Flexible Offices: Youngest Commercial Real Estate Trend

Flexible Offices: Youngest Commercial Real Estate Trend

As office environments get more innovative, the concept of flexible offices appears to be increasingly popular among businesses that are becoming more agile and looking for flexible workspace options. Invest-Gate looks into this business model, attempting to reach an in-depth study of its benefits, challenges, and potentiality.

Flexible Offices at a Glance

The concept of “flexible office space” is also known as serviced office, managed office, business center, shared space, co-working space, executive suite, or executive space. By definition, it is an office or office building that is fully equipped with all facilities needed for a business to move in and be immediately operational.

Generally speaking, flexible office space does not usually require a long-term commitment in terms of lease duration or contract terms. The length of leases varies and can be extended to suit the needs and requirements of the occupier.

Mansoor Ahmed, director of Healthcare, Education, and Development Solutions at Colliers International MENA, says:

“The concept of coworking spaces is already common in the Middle East and worldwide; It was originally aimed at entrepreneurs, consultants, and small- and medium-sized enterprises (SMEs) targeting lower startup costs, collaborative working spaces, and the flexibility of being able to be booked on a monthly basis.”

Why Choose Flexible Offices?

Flexible office business model is seen as a win-win for both owners and occupiers due to its various benefits for both parties. Head of Commercial Agency at Colliers International MENA Hamish Troon sees that Purchasers usually enjoy an array of benefits, including low running costs and profitability driven by high demand.

Constructa for Design, Construction, and Project Management launched, on December 17, a new service called “Triple S – Shared Space System” at The Walk shopping mall, east Cairo, allowing doctors to rent their clinics for EGP 24 per hour or a total of EGP 150,000 for 20 years, with packages starting from six hours per week in addition, to the availability of packages with more hours.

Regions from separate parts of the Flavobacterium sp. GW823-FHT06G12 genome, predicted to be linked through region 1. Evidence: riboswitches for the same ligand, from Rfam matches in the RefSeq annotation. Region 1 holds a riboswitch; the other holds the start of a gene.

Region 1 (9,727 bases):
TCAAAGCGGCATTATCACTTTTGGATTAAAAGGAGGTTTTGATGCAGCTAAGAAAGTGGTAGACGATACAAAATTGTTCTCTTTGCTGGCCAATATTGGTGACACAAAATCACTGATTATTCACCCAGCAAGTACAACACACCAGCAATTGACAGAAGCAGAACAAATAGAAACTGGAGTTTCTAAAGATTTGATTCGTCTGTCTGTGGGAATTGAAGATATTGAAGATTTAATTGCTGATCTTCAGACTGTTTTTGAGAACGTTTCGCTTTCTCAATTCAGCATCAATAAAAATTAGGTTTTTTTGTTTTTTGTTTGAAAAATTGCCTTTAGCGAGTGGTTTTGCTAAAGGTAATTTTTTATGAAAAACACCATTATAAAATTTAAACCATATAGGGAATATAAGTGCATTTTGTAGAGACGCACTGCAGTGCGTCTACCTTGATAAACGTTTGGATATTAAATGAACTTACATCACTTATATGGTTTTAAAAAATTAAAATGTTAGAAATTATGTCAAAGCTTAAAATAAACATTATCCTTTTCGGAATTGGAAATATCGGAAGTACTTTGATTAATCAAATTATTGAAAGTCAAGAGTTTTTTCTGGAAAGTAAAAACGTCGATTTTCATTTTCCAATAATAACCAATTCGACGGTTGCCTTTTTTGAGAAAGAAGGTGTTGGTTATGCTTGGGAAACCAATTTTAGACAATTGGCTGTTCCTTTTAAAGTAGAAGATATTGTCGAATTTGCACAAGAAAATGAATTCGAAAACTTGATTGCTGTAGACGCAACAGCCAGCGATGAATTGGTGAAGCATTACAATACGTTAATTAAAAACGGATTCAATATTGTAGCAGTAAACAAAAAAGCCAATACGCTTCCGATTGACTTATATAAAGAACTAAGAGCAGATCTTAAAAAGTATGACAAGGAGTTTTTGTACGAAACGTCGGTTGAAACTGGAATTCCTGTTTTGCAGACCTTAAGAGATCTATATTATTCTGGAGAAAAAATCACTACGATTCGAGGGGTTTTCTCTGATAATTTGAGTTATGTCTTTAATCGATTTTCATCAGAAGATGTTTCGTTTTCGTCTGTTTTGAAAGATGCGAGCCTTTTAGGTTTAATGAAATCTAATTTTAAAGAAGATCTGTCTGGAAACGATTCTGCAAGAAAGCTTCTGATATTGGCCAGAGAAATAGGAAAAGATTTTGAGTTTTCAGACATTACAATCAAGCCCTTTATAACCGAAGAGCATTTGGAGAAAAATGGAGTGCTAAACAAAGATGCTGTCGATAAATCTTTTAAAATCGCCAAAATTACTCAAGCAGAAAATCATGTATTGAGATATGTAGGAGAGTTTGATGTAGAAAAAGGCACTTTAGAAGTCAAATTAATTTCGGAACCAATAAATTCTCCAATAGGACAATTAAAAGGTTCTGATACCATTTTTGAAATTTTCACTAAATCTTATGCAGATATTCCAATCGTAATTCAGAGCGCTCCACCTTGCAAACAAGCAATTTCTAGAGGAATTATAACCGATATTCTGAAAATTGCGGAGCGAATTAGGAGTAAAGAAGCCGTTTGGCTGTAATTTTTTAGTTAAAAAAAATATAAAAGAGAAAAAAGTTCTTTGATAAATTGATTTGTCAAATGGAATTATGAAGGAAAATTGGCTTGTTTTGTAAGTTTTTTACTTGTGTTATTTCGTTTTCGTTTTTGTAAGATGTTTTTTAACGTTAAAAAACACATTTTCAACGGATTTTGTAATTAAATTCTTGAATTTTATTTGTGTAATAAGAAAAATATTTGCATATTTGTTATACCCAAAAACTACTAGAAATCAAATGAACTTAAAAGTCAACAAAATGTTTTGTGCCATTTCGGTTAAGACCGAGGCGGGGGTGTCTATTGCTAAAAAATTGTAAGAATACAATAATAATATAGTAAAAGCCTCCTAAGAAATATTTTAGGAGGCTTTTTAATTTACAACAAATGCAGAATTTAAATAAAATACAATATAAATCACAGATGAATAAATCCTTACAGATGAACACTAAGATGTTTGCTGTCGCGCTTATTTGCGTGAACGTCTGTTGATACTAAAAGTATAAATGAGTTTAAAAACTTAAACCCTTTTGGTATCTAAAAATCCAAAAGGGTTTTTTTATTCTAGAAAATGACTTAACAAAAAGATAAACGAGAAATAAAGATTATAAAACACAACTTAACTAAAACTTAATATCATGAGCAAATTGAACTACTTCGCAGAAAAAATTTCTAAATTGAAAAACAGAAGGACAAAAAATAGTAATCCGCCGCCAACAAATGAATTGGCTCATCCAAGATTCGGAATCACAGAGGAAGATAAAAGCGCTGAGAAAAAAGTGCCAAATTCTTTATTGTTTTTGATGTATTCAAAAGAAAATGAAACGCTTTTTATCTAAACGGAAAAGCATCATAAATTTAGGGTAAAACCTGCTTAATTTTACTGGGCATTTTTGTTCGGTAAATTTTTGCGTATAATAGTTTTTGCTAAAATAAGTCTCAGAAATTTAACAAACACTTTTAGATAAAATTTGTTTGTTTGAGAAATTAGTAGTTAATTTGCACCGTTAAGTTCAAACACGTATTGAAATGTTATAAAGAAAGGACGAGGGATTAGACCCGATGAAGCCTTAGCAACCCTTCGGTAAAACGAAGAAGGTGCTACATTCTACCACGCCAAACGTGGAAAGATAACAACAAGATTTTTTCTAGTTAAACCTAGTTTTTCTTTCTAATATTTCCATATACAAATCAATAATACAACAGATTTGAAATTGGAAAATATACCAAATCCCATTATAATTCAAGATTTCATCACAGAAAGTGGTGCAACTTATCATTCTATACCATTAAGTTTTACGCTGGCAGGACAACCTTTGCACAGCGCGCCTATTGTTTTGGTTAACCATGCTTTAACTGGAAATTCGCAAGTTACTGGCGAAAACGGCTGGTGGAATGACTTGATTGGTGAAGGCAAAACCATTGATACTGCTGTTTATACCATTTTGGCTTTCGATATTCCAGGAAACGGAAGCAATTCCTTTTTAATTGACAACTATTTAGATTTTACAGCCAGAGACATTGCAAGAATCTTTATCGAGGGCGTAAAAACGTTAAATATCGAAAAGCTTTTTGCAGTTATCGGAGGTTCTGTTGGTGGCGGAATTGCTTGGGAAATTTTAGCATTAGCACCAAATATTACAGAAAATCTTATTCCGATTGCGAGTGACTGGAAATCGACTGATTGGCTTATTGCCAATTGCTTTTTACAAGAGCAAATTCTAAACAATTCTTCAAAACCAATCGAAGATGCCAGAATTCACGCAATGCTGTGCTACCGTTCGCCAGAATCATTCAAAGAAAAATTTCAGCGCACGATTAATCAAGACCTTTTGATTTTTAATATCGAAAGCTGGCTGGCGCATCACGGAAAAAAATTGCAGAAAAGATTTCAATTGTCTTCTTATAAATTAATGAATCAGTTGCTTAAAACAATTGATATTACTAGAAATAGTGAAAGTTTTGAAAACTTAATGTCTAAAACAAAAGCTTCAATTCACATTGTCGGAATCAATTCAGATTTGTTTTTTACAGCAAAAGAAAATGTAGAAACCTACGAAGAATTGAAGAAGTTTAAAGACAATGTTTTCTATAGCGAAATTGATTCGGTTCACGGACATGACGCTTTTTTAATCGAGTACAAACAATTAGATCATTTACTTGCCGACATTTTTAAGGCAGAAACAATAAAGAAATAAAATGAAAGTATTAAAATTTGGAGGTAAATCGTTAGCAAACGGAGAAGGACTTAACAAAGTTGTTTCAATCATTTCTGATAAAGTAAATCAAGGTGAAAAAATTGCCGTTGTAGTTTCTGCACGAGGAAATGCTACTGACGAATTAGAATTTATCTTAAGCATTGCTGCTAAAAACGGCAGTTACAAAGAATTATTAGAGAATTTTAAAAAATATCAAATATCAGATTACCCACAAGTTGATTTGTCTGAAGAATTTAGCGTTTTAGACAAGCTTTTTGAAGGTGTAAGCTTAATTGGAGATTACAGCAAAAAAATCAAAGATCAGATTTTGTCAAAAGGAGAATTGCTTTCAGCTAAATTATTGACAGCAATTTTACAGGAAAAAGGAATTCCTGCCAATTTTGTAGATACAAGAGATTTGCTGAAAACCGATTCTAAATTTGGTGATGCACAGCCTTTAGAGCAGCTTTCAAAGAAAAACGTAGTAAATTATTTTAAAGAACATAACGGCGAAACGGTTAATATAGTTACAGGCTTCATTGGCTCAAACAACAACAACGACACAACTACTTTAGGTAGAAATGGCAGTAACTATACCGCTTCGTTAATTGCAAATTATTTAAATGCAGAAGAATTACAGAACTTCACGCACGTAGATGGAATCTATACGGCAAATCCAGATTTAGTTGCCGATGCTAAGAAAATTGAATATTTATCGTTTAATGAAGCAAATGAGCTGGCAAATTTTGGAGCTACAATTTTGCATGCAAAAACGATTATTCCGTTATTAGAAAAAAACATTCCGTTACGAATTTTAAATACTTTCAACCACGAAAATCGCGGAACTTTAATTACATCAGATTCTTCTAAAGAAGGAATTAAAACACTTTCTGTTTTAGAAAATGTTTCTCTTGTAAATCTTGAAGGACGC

Bahgat Sabry, chairman of Constructa, explains:

“Triple S offers a set of general and special facilities, in addition to the option of renting the place for the client while not in use. Being in a mall, my business brings really high traffic to the mall, which is a profitable business experience to the rest of the commercial outlets within the same place.”

“Another key benefit of the flexible office model is its business sustainability. You can simultaneously fulfill the potential client’s need while maintaining the high standards of your business complex.”

Hindering Barriers

Although flexible offices have lots of benefits for both user and developer, there are some challenges to this business model in Egypt in terms of reach and knowledge.

According to JLL’s “Disruption or Distraction” report, released in November 2018, “widely cited concerns include security, confidentiality, and privacy in more open environments. Other companies are apprehensive about the potential impact on their branding and culture, particularly brand dilution.”